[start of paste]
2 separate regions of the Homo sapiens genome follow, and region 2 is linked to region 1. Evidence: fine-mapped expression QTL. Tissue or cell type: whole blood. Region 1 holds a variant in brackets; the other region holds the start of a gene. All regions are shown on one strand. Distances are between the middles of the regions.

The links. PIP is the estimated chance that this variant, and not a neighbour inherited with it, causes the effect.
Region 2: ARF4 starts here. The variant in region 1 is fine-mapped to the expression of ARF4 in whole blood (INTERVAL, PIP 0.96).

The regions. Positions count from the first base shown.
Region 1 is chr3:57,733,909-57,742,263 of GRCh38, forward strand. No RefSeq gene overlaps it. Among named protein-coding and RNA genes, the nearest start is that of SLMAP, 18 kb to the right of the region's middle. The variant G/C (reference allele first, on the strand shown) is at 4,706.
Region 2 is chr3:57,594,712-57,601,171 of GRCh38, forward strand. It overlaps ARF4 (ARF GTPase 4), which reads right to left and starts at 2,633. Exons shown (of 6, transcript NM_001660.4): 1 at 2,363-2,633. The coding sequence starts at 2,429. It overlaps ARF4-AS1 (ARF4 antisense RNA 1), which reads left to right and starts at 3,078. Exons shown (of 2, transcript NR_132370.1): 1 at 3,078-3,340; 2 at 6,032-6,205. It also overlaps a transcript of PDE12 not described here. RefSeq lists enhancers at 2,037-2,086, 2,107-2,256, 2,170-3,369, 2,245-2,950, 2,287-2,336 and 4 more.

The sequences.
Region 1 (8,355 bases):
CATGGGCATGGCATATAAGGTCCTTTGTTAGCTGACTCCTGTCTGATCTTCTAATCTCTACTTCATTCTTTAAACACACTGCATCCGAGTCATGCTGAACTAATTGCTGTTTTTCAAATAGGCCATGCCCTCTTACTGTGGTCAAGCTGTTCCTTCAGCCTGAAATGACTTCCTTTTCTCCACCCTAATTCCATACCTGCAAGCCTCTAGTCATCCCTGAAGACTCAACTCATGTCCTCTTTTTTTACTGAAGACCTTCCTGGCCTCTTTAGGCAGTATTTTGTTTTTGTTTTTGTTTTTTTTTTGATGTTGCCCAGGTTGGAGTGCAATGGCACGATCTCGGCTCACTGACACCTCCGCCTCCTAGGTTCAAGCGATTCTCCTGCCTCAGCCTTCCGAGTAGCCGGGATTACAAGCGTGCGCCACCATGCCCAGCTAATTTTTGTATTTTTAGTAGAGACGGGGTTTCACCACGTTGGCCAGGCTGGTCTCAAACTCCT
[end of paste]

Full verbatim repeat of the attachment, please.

2 separate regions of the Homo sapiens genome follow, and region 2 is linked to region 1. Evidence: fine-mapped expression QTL. Tissue or cell type: whole blood. Region 1 holds a variant in brackets; the other region holds the start of a gene. All regions are shown on one strand. Distances are between the middles of the regions.

The links. PIP is the estimated chance that this variant, and not a neighbour inherited with it, causes the effect.
Region 2: ARF4 starts here. The variant in region 1 is fine-mapped to the expression of ARF4 in whole blood (INTERVAL, PIP 0.96).

The regions. Positions count from the first base shown.
Region 1 is chr3:57,733,909-57,742,263 of GRCh38, forward strand. No RefSeq gene overlaps it. Among named protein-coding and RNA genes, the nearest start is that of SLMAP, 18 kb to the right of the region's middle. The variant G/C (reference allele first, on the strand shown) is at 4,706.
Region 2 is chr3:57,594,712-57,601,171 of GRCh38, forward strand. It overlaps ARF4 (ARF GTPase 4), which reads right to left and starts at 2,633. Exons shown (of 6, transcript NM_001660.4): 1 at 2,363-2,633. The coding sequence starts at 2,429. It overlaps ARF4-AS1 (ARF4 antisense RNA 1), which reads left to right and starts at 3,078. Exons shown (of 2, transcript NR_132370.1): 1 at 3,078-3,340; 2 at 6,032-6,205. It also overlaps a transcript of PDE12 not described here. RefSeq lists enhancers at 2,037-2,086, 2,107-2,256, 2,170-3,369, 2,245-2,950, 2,287-2,336 and 4 more.

The sequences.
Region 1 (8,355 bases):
CATGGGCATGGCATATAAGGTCCTTTGTTAGCTGACTCCTGTCTGATCTTCTAATCTCTACTTCATTCTTTAAACACACTGCATCCGAGTCATGCTGAACTAATTGCTGTTTTTCAAATAGGCCATGCCCTCTTACTGTGGTCAAGCTGTTCCTTCAGCCTGAAATGACTTCCTTTTCTCCACCCTAATTCCATACCTGCAAGCCTCTAGTCATCCCTGAAGACTCAACTCATGTCCTCTTTTTTTACTGAAGACCTTCCTGGCCTCTTTAGGCAGTATTTTGTTTTTGTTTTTGTTTTTTTTTTGATGTTGCCCAGGTTGGAGTGCAATGGCACGATCTCGGCTCACTGACACCTCCGCCTCCTAGGTTCAAGCGATTCTCCTGCCTCAGCCTTCCGAGTAGCCGGGATTACAAGCGTGCGCCACCATGCCCAGCTAATTTTTGTATTTTTAGTAGAGACGGGGTTTCACCACGTTGGCCAGGCTGGTCTCAAACTCCT